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In the last chapter of Parameterization in Cucumber, we learned how to parameterize data. But with that trick, only limited functionality can be achieved of Data-Driven. As the test can be run multiple times. But by now that you know the anatomy of a Data-Driven test, here’s a trick that simplifies the process of Data-Driven testing using Cucumber. Cucumber inherently supports Data-Driven testing by the use of the Scenario Outline and Examples section. It is with these keywords that Cucumber allows for easy Data-Driven testing to be completed where no changes need to be made to the Java file. In this tutorial we learn, How to Implement a Scenario Outline in Data-Driven testing using Examples Keyword?

Example keyword can only be used with the Scenario Outline Keyword.

  • Scenario Outline - This is used to run the same scenario for 2 or more different sets of test data. E.g. In our scenario, if you want to register another user you can data drive the same scenario twice.
  • Examples– All scenario outlines have to be followed with the Examples section. This contains the data that has to be passed on to the scenario.

Data-Driven Testing Using Examples Keyword

If you understood the concept of Parameterization in Cucumber, you would find this one very easy. In this tutorial as well I am taking the same LogIn test scenario.

  1. Enter the Example Data just below the LogIn Scenario of the Feature File.

Examples:

| username  | password  |

| testuser_1 | [email protected] |

| testuser_2 | [email protected] |

Note: The table must have a header row corresponding to the variables in the Scenario Outline steps.

The Examples section is a table where each argument variable represents a column in the table, separated by “|”. Each line below the header represents an individual run of the test case with the respective data. As a result, if there are 3 lines below the header in the Examples table, the script will run 3 times with its respective data.

  1. Need to update the Statement in the feature file, which tells Cucumber to enter username & Password.

And User enters <username> and <password>

Cucumber understands the above statement syntax and looks for the Examples Keyword in the test to read the Test Data.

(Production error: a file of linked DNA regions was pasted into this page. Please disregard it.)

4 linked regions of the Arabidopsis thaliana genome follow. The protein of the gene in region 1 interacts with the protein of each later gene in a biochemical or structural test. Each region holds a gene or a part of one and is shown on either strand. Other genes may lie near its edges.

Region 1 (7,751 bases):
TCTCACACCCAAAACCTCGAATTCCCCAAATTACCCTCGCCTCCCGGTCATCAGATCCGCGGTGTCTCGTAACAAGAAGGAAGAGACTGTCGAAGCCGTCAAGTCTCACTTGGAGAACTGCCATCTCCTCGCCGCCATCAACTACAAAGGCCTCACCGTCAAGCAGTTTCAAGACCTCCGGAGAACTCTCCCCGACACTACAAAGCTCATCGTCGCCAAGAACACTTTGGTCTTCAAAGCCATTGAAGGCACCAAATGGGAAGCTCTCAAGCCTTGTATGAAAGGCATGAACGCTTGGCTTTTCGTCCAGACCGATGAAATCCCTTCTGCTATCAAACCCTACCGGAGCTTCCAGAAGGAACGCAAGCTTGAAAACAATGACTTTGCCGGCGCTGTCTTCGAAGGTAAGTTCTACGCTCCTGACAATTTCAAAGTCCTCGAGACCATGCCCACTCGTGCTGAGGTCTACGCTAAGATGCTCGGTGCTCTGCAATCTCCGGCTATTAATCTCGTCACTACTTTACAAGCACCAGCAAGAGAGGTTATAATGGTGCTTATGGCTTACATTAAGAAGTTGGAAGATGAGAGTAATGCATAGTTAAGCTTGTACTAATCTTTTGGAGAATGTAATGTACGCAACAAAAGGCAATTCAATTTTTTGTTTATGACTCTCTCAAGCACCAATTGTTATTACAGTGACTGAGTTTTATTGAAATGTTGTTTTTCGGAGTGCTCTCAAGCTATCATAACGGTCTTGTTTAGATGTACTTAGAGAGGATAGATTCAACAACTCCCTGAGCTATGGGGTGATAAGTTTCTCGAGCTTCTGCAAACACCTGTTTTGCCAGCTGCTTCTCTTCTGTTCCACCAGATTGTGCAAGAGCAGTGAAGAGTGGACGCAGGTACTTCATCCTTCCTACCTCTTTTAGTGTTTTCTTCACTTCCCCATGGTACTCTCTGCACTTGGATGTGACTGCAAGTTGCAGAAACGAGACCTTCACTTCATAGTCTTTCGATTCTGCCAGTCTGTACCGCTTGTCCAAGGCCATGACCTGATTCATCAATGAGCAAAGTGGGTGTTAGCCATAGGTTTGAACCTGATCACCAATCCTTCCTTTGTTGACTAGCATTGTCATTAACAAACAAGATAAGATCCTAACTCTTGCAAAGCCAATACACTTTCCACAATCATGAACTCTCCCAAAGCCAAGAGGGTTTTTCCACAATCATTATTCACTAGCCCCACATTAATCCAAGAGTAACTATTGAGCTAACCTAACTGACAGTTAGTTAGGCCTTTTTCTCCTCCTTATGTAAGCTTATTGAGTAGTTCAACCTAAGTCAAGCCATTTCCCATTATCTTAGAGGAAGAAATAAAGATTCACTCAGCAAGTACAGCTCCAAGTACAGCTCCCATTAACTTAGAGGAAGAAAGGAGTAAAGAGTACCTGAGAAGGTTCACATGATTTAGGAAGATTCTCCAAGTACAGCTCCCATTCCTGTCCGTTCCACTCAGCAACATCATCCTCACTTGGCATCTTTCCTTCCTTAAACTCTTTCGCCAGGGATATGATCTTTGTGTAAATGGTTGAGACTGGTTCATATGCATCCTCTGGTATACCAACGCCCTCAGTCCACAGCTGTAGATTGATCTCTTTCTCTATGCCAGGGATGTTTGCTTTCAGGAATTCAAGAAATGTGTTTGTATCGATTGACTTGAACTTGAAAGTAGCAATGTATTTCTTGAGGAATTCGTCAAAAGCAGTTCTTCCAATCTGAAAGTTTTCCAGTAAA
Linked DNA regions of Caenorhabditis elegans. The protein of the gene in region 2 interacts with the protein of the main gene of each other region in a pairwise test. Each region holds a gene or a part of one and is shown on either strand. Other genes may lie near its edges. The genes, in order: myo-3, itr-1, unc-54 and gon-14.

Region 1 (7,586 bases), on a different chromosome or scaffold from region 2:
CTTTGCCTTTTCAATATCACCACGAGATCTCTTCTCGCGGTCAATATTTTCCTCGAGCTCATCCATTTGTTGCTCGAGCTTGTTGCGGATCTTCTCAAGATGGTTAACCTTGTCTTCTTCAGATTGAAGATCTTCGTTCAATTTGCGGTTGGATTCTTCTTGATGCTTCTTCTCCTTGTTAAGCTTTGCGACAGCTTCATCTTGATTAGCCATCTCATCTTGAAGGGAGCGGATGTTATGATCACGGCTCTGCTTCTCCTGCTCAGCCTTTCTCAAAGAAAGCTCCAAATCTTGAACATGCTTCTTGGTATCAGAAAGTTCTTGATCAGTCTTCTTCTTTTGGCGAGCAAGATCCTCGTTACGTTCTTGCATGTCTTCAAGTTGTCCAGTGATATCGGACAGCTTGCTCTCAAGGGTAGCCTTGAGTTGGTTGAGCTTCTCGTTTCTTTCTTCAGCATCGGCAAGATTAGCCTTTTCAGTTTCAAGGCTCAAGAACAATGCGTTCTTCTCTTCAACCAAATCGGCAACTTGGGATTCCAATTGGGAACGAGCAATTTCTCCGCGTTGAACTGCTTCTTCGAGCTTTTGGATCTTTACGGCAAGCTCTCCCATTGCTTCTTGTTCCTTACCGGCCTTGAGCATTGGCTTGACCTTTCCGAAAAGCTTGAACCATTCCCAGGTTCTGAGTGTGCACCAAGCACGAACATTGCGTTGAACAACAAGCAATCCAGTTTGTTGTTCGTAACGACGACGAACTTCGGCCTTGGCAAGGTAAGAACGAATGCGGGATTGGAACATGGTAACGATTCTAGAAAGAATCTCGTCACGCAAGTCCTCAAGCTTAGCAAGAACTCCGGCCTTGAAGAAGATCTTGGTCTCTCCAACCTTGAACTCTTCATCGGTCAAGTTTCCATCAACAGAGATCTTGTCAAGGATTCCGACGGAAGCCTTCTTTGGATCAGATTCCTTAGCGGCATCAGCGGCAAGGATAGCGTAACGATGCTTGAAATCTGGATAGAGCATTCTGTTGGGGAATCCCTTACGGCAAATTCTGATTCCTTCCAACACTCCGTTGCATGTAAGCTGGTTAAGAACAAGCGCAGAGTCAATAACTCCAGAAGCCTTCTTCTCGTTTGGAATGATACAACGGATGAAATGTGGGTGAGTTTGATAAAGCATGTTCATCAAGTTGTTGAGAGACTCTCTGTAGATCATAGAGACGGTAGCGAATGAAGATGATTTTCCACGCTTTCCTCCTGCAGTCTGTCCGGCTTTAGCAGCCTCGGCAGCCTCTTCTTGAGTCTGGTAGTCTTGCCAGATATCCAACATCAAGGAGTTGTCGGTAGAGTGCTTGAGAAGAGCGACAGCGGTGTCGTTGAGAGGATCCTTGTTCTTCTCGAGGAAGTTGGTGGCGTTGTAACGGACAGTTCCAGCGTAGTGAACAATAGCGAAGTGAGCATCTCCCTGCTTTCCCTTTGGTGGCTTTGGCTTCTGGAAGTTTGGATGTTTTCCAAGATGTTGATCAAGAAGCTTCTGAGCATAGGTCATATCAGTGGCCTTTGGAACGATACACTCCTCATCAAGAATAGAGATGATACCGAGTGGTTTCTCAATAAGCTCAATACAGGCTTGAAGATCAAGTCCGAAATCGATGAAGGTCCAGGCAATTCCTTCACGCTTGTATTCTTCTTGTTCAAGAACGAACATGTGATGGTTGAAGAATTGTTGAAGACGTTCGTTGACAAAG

The complete code will look like this:

Feature: Login Action

Scenario Outline: Successful Login with Valid Credentials
	Given User is on Home Page
	When User Navigate to LogIn Page
	And User enters "<username>" and "<password>"
	Then Message displayed Login Successfully
Examples:
    | username   | password |
    | testuser_1 | [email protected]153 |
    | testuser_2 | [email protected]153 |
  1. There are no changes in TestRunner class.
package cucumberTest;

import org.junit.runner.RunWith;
import cucumber.api.CucumberOptions;
import cucumber.api.junit.Cucumber;

@RunWith(Cucumber.class)
@CucumberOptions(
		features = "Feature"
		,glue={"stepDefinition"}
		)

public class TestRunner {

}
  1. There are no changes in Test_Steps file from the previous chapter.
package stepDefinition;

import java.util.concurrent.TimeUnit;

import org.openqa.selenium.By;
import org.openqa.selenium.WebDriver;
import org.openqa.selenium.firefox.FirefoxDriver;

import cucumber.api.java.en.Given;
import cucumber.api.java.en.Then;
import cucumber.api.java.en.When;

public class Test_Steps {
		public static WebDriver driver;
	@Given("^User is on Home Page$")
	public void user_is_on_Home_Page() throws Throwable {
		driver = new FirefoxDriver();
	    driver.manage().timeouts().implicitlyWait(10, TimeUnit.SECONDS);
	    driver.get("https://www.store.demoqa.com");
	}

	@When("^User Navigate to LogIn Page$")
	public void user_Navigate_to_LogIn_Page() throws Throwable {
		driver.findElement(By.xpath(".//*[@id='account']/a")).click();
	}

	@When("^User enters \"(.*)\" and \"(.*)\"$")
	public void user_enters_UserName_and_Password(String username, String password) throws Throwable {
		driver.findElement(By.id("log")).sendKeys(username); 	 
	    driver.findElement(By.id("pwd")).sendKeys(password);
	    //driver.findElement(By.id("login")).click();
	}

	@Then("^Message displayed Login Successfully$")
	public void message_displayed_Login_Successfully() throws Throwable {
		System.out.println("Login Successfully");
	}

	@When("^User LogOut from the Application$")
	public void user_LogOut_from_the_Application() throws Throwable {
		driver.findElement (By.xpath(".//*[@id='account_logout']/a")).click();
	}

	@Then("^Message displayed LogOut Successfully$")
	public void message_displayed_LogOut_Successfully() throws Throwable {
		System.out.println("LogOut Successfully");
	}

}

  1. Run the test by Right Click on TestRunner class and Click Run As  > JUnit Test Application.

This takes the parameterization one step further: now our scenario has “variables” and they get filled in by the values in each row. To be clear: by defining this, the scenario will run two times, passing in one row at a time. This makes it very easy to define a lot of examples, edge cases, and special outcomes.  Instead of hardcoding the test data, variables are defined in the Examples section and used in the Scenario Outline section.

Note: Please create your own username & password for the test, if you supply wrong UserName & Password 3 times, your IP will get blocked.

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Lakshay Sharma
I’M LAKSHAY SHARMA AND I’M A FULL-STACK TEST AUTOMATION ENGINEER. Have passed 16 years playing with automation in mammoth projects like O2 (UK), Sprint (US), TD Bank (CA), Canadian Tire (CA), NHS (UK) & ASOS(UK). Currently, I am working with RABO Bank as a Chapter Lead QA. I am passionate about designing Automation Frameworks that follow OOPS concepts and Design patterns.
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